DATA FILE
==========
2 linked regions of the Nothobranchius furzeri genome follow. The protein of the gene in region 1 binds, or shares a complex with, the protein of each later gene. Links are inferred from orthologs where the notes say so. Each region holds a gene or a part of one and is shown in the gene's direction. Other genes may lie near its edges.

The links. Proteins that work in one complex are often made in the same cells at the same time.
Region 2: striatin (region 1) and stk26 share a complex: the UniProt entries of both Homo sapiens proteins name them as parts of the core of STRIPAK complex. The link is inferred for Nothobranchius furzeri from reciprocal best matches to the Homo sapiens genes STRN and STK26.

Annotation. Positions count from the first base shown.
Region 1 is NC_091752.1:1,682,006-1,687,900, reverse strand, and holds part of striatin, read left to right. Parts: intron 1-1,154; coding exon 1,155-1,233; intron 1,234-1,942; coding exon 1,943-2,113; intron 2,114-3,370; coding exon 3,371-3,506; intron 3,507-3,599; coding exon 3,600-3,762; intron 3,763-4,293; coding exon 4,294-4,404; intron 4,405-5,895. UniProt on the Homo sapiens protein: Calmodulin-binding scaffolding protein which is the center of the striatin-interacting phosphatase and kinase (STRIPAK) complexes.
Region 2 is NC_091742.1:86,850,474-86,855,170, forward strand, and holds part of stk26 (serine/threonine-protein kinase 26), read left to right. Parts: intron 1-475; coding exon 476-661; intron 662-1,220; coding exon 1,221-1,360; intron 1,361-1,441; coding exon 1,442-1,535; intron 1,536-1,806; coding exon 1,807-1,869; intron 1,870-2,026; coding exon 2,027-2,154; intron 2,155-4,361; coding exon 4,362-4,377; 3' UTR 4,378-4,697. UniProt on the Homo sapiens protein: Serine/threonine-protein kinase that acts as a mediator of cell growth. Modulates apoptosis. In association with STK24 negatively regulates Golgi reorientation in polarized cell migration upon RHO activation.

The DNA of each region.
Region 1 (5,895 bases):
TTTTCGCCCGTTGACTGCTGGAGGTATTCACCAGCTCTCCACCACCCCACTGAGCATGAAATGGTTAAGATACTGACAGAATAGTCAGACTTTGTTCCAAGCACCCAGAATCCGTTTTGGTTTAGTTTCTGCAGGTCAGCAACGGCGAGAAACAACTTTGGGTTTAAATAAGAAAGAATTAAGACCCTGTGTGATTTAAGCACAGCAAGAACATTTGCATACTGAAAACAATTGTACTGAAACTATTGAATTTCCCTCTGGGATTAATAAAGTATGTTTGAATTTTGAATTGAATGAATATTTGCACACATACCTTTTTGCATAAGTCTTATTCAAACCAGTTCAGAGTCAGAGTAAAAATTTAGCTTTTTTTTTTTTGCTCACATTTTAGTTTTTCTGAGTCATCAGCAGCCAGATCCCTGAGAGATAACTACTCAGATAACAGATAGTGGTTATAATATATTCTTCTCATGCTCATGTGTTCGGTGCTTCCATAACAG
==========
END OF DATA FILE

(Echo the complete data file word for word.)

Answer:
2 linked regions of the Nothobranchius furzeri genome follow. The protein of the gene in region 1 binds, or shares a complex with, the protein of each later gene. Links are inferred from orthologs where the notes say so. Each region holds a gene or a part of one and is shown in the gene's direction. Other genes may lie near its edges.

The links. Proteins that work in one complex are often made in the same cells at the same time.
Region 2: striatin (region 1) and stk26 share a complex: the UniProt entries of both Homo sapiens proteins name them as parts of the core of STRIPAK complex. The link is inferred for Nothobranchius furzeri from reciprocal best matches to the Homo sapiens genes STRN and STK26.

Annotation. Positions count from the first base shown.
Region 1 is NC_091752.1:1,682,006-1,687,900, reverse strand, and holds part of striatin, read left to right. Parts: intron 1-1,154; coding exon 1,155-1,233; intron 1,234-1,942; coding exon 1,943-2,113; intron 2,114-3,370; coding exon 3,371-3,506; intron 3,507-3,599; coding exon 3,600-3,762; intron 3,763-4,293; coding exon 4,294-4,404; intron 4,405-5,895. UniProt on the Homo sapiens protein: Calmodulin-binding scaffolding protein which is the center of the striatin-interacting phosphatase and kinase (STRIPAK) complexes.
Region 2 is NC_091742.1:86,850,474-86,855,170, forward strand, and holds part of stk26 (serine/threonine-protein kinase 26), read left to right. Parts: intron 1-475; coding exon 476-661; intron 662-1,220; coding exon 1,221-1,360; intron 1,361-1,441; coding exon 1,442-1,535; intron 1,536-1,806; coding exon 1,807-1,869; intron 1,870-2,026; coding exon 2,027-2,154; intron 2,155-4,361; coding exon 4,362-4,377; 3' UTR 4,378-4,697. UniProt on the Homo sapiens protein: Serine/threonine-protein kinase that acts as a mediator of cell growth. Modulates apoptosis. In association with STK24 negatively regulates Golgi reorientation in polarized cell migration upon RHO activation.

The DNA of each region.
Region 1 (5,895 bases):
TTTTCGCCCGTTGACTGCTGGAGGTATTCACCAGCTCTCCACCACCCCACTGAGCATGAAATGGTTAAGATACTGACAGAATAGTCAGACTTTGTTCCAAGCACCCAGAATCCGTTTTGGTTTAGTTTCTGCAGGTCAGCAACGGCGAGAAACAACTTTGGGTTTAAATAAGAAAGAATTAAGACCCTGTGTGATTTAAGCACAGCAAGAACATTTGCATACTGAAAACAATTGTACTGAAACTATTGAATTTCCCTCTGGGATTAATAAAGTATGTTTGAATTTTGAATTGAATGAATATTTGCACACATACCTTTTTGCATAAGTCTTATTCAAACCAGTTCAGAGTCAGAGTAAAAATTTAGCTTTTTTTTTTTTGCTCACATTTTAGTTTTTCTGAGTCATCAGCAGCCAGATCCCTGAGAGATAACTACTCAGATAACAGATAGTGGTTATAATATATTCTTCTCATGCTCATGTGTTCGGTGCTTCCATAACAG